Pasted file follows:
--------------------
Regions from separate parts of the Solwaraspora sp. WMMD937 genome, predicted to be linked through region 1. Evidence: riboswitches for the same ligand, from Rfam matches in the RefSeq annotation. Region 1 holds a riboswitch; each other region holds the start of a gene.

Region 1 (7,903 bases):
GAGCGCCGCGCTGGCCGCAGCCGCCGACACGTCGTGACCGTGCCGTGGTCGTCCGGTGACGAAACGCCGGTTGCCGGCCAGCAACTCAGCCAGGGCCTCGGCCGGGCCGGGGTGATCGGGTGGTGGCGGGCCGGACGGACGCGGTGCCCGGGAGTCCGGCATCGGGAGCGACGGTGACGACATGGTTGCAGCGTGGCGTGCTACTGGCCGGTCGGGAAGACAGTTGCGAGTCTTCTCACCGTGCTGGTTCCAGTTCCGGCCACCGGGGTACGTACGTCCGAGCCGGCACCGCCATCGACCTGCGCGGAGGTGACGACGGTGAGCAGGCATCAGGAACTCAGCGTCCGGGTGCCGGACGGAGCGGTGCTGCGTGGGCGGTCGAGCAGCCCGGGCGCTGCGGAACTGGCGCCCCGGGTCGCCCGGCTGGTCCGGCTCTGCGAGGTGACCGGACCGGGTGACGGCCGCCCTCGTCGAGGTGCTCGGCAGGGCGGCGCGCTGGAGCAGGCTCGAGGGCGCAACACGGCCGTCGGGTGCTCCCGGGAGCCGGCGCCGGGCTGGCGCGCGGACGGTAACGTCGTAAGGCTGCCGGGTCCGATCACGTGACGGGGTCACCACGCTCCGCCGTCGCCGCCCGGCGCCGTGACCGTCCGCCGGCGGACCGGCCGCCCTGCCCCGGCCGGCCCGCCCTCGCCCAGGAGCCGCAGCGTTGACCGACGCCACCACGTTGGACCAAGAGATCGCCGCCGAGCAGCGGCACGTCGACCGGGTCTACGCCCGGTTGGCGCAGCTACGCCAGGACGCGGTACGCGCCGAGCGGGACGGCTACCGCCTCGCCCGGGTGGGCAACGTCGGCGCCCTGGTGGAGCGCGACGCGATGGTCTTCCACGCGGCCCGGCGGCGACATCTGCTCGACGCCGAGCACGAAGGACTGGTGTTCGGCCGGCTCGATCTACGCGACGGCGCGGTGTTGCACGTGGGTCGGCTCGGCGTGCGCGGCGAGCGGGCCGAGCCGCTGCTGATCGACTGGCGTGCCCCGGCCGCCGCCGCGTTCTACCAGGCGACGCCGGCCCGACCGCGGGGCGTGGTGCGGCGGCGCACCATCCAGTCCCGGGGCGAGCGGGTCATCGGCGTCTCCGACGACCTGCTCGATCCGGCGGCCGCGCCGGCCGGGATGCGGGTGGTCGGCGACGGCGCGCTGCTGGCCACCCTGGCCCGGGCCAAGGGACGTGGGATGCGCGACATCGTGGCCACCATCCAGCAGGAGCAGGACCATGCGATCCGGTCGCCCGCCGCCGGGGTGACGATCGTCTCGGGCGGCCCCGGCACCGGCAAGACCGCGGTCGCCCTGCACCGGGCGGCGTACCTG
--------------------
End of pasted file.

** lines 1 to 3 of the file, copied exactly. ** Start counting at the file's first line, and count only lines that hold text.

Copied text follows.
Regions from separate parts of the Solwaraspora sp. WMMD937 genome, predicted to be linked through region 1. Evidence: riboswitches for the same ligand, from Rfam matches in the RefSeq annotation. Region 1 holds a riboswitch; each other region holds the start of a gene.

Region 1 (7,903 bases):
GAGCGCCGCGCTGGCCGCAGCCGCCGACACGTCGTGACCGTGCCGTGGTCGTCCGGTGACGAAACGCCGGTTGCCGGCCAGCAACTCAGCCAGGGCCTCGGCCGGGCCGGGGTGATCGGGTGGTGGCGGGCCGGACGGACGCGGTGCCCGGGAGTCCGGCATCGGGAGCGACGGTGACGACATGGTTGCAGCGTGGCGTGCTACTGGCCGGTCGGGAAGACAGTTGCGAGTCTTCTCACCGTGCTGGTTCCAGTTCCGGCCACCGGGGTACGTACGTCCGAGCCGGCACCGCCATCGACCTGCGCGGAGGTGACGACGGTGAGCAGGCATCAGGAACTCAGCGTCCGGGTGCCGGACGGAGCGGTGCTGCGTGGGCGGTCGAGCAGCCCGGGCGCTGCGGAACTGGCGCCCCGGGTCGCCCGGCTGGTCCGGCTCTGCGAGGTGACCGGACCGGGTGACGGCCGCCCTCGTCGAGGTGCTCGGCAGGGCGGCGCGCTGGAGCAGGCTCGAGGGCGCAACACGGCCGTCGGGTGCTCCCGGGAGCCGGCGCCGGGCTGGCGCGCGGACGGTAACGTCGTAAGGCTGCCGGGTCCGATCACGTGACGGGGTCACCACGCTCCGCCGTCGCCGCCCGGCGCCGTGACCGTCCGCCGGCGGACCGGCCGCCCTGCCCCGGCCGGCCCGCCCTCGCCCAGGAGCCGCAGCGTTGACCGACGCCACCACGTTGGACCAAGAGATCGCCGCCGAGCAGCGGCACGTCGACCGGGTCTACGCCCGGTTGGCGCAGCTACGCCAGGACGCGGTACGCGCCGAGCGGGACGGCTACCGCCTCGCCCGGGTGGGCAACGTCGGCGCCCTGGTGGAGCGCGACGCGATGGTCTTCCACGCGGCCCGGCGGCGACATCTGCTCGACGCCGAGCACGAAGGACTGGTGTTCGGCCGGCTCGATCTACGCGACGGCGCGGTGTTGCACGTGGGTCGGCTCGGCGTGCGCGGCGAGCGGGCCGAGCCGCTGCTGATCGACTGGCGTGCCCCGGCCGCCGCCGCGTTCTACCAGGCGACGCCGGCCCGACCGCGGGGCGTGGTGCGGCGGCGCACCATCCAGTCCCGGGGCGAGCGGGTCATCGGCGTCTCCGACGACCTGCTCGATCCGGCGGCCGCGCCGGCCGGGATGCGGGTGGTCGGCGACGGCGCGCTGCTGGCCACCCTGGCCCGGGCCAAGGGACGTGGGATGCGCGACATCGTGGCCACCATCCAGCAGGAGCAGGACCATGCGATCCGGTCGCCCGCCGCCGGGGTGACGATCGTCTCGGGCGGCCCCGGCACCGGCAAGACCGCGGTCGCCCTGCACCGGGCGGCGTACCTG